“There’s one thing he can’t do very well. He can’t throw left-handed. When he goes in for that we’ll have the perfect ballplayer.” — Marty Marion
The death of Mickey Mantle’s father when the young man was in his second season with the Yankees weighed heavily on the young superstar. Mickey was sure he would die young too, and he decided to live his life recklessly.
Mantle may have caused more “oohs” and “ahhs” on a baseball diamond than any other player. He was lightning quick, had Oklahoma country boy power, and he could throw and hit a baseball like no one else in the sport. His arrival, just in time to succeed Joe DiMaggio as Yankee luminary, breathed fresh air into a dynasty that won twelve pennants in the first fourteen Mantle years.
One of Mickey’s greatest assets was his ability to crush baseballs batting either left or right-handed. He was baseball’s first switch-hitting home run icon. But his switch-hitting style was the result of an argument between Mick’s father and grandad, one the elder Mantle won.
Mantle grew up in Commerce, a tiny town in eastern Oklahoma that previously had been famous (or infamous) for being the location of the demise of bank robbers Bonnie and Clyde. Commerce is situated on famous Route 66, but it was off-the-beaten-path when Mickey was a toe-haired runt.
Mantle’s father was nicknamed Mutt, and he worked in the mines that lived under the soil of Commerce and the surrounding region. His father had done the same. By the time Mickey was old enough to pick up a toy baseball bat, he knew he didn’t want to do that dirty job. Mutt dreamed of his son playing for the great New York Yankees, and granddad Mantle discouraged the pie in the sky fantasy. At least it seemed like a fantasy.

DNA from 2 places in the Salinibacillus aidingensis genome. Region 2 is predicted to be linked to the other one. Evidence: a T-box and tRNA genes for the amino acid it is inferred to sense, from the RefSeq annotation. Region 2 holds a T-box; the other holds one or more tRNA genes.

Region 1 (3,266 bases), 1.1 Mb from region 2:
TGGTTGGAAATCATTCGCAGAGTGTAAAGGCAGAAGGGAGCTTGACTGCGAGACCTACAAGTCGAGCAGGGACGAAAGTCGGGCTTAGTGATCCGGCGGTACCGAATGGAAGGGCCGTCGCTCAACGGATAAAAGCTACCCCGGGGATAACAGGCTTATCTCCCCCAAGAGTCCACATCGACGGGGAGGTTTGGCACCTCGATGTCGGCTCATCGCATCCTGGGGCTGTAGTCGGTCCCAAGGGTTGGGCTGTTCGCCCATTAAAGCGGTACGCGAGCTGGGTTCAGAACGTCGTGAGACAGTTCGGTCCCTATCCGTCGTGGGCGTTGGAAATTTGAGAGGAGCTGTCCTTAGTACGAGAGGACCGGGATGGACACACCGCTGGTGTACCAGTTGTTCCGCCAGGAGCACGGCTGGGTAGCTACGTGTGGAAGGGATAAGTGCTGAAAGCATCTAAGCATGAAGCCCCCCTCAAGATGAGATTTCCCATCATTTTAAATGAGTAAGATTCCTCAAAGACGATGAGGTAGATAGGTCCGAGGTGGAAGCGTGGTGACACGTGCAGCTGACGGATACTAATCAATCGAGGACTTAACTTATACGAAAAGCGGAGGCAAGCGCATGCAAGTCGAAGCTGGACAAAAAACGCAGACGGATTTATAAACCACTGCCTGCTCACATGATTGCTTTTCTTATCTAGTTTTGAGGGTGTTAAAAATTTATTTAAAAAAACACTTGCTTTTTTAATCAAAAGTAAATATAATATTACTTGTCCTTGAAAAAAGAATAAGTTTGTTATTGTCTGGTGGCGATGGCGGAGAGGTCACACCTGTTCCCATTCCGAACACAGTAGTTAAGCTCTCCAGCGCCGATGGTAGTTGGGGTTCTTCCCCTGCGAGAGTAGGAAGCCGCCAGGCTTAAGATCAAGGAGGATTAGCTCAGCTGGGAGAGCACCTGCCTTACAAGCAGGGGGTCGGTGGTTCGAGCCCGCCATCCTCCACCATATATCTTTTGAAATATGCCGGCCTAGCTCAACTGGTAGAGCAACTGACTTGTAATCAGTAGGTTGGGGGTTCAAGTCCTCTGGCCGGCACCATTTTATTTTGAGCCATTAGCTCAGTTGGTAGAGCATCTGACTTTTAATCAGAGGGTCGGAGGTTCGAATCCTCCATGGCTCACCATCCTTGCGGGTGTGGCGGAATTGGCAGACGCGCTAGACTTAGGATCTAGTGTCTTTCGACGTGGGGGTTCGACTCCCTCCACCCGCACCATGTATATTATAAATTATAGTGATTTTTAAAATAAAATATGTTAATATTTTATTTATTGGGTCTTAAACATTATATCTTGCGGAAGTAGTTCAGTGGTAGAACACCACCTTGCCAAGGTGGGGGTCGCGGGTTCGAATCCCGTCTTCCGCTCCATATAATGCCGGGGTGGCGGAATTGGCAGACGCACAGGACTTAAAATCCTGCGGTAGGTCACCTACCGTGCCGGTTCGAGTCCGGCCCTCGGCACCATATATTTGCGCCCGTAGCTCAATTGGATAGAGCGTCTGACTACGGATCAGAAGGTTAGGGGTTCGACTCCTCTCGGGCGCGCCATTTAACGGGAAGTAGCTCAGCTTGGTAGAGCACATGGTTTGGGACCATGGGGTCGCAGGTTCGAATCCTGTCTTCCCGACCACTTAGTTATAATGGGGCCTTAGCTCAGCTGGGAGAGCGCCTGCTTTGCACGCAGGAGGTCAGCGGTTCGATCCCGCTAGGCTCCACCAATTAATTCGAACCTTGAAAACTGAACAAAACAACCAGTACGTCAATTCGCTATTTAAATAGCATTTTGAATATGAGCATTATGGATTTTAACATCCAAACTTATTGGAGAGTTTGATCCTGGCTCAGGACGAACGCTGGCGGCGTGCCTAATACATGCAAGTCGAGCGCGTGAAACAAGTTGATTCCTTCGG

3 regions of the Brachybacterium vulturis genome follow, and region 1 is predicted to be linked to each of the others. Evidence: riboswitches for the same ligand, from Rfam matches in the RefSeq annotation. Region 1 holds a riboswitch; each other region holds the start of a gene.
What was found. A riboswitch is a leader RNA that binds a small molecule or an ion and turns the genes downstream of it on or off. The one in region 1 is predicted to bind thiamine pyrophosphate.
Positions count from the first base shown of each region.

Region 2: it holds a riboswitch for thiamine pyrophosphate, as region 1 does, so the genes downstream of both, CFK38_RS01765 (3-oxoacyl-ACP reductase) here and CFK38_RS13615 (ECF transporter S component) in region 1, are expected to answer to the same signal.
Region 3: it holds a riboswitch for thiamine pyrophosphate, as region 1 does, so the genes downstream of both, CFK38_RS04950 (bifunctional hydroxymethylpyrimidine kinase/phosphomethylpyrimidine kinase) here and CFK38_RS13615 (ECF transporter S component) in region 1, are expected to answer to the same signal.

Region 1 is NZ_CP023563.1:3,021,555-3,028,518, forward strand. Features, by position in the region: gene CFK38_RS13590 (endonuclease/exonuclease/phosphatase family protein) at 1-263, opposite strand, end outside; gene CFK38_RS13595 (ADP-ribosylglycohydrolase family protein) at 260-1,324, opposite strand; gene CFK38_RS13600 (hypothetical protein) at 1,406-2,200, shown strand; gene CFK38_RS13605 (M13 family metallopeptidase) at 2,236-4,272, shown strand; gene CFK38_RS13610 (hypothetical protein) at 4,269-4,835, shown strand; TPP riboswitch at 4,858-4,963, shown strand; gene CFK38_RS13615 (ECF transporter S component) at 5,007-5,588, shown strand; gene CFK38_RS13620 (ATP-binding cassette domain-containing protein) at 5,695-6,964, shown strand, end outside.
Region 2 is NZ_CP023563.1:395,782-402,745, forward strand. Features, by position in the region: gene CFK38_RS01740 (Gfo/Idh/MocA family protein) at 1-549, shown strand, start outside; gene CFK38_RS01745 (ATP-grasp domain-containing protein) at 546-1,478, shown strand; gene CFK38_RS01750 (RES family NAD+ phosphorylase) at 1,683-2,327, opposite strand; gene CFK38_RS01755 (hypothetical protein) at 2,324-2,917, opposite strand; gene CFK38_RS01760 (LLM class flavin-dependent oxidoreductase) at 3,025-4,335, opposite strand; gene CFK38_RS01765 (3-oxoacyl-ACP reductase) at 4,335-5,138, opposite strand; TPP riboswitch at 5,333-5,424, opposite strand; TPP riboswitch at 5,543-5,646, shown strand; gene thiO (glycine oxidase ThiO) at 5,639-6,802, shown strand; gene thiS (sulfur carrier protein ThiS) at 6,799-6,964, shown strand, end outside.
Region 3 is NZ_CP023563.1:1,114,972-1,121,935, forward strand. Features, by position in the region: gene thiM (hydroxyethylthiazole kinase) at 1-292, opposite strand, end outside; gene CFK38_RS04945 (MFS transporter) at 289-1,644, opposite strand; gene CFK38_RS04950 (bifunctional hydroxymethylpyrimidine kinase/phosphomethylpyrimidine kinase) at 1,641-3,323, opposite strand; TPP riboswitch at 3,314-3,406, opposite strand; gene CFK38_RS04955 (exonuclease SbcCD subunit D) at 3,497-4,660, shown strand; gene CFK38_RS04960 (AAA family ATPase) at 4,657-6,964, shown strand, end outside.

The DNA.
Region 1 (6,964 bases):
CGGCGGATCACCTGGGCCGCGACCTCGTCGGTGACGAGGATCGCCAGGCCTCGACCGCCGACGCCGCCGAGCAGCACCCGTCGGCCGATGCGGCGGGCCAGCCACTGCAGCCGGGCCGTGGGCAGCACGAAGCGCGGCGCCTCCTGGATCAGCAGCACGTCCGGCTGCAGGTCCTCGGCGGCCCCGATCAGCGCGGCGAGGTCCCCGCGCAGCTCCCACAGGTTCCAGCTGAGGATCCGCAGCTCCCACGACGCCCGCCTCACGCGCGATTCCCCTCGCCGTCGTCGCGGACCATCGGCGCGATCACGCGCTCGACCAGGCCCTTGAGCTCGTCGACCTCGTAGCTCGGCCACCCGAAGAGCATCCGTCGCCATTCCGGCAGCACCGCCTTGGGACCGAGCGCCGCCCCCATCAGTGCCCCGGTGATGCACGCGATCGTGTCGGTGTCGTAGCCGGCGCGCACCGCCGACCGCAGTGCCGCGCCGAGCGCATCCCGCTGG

But Mutt Mantle would not relent, and he helped Mickey grow into a good young ballplayer, teaching him to throw, hit, and play shortstop. Mutt thought his boy might wear pinstripes one day and be the star of the great Bronx Bombers. His father wasn’t so sure, but he finally made a decision.
“If you’re going to make that boy a ballplayer,” the senior Mantle said, “you better teach him to hit all type of pitching.”
Soon, Grampa Mantle was in the yard outside the small Mantle home, tossing pitches to Mickey. It worked out perfectly, because Grampa was a right-handed pitcher, while Mutt was left-handed. So, the two took turns firing pitches at the younger Mantle. Eventually, Mickey was smacking the ball far from both sides of the dish.
The natural right-hander Mantle grew to hit the ball equally as well from the left side.
“The only thing I do left-handed,” Mickey said, “is hit a baseball.”
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